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If I have an arbitrary scalar function f(x,y,z) that is non-zero and positive within a volume $V$ of $\Bbb R^3$, and I have a constraint that requires

$$\int_{V} f(x,y,z)\, dV =\int_{V} f(x,y,z) \cdot g(x,y,z)\, dV$$

where g(x,y,z) is a unique given function and f(x,y,z)>0 inside $V$ and =0 outside $V$ .

It would appear to me that this requires g(x,y,z)=1 given that f(x,y,z) is arbitrary.

What would be the best way to strictly prove this mathematically?

Thanks in advance.

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2 Answers 2

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Since $g$ is fixed it can come before the integral(as any number would).

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  • $\begingroup$ g is not a number but a function of x,y.x as well, only that it is a unique, given function (I changed the formulation in the OP in this respect) but the equation should hold for arbitrary f(x,y,z) $\endgroup$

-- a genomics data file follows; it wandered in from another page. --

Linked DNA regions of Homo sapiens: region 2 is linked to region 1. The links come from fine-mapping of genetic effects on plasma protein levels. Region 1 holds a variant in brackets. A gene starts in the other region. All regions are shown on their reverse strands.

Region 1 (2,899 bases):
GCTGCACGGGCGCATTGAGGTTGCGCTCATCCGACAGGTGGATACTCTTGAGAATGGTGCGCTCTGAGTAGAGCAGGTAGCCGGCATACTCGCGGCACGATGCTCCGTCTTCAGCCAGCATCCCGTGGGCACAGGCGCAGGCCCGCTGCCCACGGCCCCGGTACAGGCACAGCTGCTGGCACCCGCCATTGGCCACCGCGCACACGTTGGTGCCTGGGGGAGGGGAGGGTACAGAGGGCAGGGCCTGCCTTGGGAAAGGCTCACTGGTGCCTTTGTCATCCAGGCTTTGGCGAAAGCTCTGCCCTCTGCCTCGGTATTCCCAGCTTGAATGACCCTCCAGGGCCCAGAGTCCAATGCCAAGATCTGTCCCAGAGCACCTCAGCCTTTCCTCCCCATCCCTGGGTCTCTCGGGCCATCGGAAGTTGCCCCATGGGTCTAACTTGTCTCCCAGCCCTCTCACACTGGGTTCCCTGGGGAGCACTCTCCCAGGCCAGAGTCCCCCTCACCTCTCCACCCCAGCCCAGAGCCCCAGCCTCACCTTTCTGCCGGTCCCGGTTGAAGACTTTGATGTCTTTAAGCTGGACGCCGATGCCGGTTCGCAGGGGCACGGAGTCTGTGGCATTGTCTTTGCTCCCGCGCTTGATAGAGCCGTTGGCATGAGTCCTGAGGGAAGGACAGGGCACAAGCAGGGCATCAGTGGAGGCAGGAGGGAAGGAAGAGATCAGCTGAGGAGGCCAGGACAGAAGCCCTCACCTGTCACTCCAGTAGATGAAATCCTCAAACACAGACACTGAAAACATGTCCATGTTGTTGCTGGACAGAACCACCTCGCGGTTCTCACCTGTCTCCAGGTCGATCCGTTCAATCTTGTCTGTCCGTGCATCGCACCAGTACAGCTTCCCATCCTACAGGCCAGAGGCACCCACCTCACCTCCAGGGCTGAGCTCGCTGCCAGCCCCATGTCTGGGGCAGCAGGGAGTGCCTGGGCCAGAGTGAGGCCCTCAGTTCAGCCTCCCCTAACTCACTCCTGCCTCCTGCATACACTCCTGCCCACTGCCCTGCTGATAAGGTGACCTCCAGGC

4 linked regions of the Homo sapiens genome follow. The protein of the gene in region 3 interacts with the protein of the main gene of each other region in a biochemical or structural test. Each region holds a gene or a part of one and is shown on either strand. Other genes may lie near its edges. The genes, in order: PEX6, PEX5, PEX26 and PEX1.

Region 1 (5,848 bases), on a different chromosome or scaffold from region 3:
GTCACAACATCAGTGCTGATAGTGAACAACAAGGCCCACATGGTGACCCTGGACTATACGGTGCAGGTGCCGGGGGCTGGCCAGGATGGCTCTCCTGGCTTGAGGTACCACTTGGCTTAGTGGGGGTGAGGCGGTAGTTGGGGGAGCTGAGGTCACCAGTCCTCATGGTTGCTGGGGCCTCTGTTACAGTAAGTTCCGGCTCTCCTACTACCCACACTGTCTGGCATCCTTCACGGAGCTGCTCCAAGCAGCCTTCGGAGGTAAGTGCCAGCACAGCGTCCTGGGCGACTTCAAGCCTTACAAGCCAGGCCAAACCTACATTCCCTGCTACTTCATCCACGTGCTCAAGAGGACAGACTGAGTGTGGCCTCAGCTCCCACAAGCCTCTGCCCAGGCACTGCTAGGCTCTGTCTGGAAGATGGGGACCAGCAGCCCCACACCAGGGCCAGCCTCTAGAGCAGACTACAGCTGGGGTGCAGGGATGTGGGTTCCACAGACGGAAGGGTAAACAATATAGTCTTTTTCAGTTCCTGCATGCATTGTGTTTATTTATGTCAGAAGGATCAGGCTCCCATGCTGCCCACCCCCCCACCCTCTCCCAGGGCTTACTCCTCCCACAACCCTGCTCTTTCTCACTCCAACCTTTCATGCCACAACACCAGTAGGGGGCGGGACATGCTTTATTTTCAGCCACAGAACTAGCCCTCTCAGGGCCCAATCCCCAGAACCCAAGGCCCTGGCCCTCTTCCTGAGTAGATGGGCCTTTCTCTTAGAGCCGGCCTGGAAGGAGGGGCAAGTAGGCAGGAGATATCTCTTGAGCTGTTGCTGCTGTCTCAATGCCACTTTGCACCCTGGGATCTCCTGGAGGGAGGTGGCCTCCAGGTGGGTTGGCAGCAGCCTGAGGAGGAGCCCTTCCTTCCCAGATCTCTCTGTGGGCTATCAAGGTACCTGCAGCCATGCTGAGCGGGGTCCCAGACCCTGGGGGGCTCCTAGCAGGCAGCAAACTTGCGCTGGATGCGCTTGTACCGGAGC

– Thomas
    Apr 28, 2018 at 15:19
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Is there not a uniqueness theorem for integration? This would reduce the problem to identifying the g function as a multiplicative identity by inspection which is 1.

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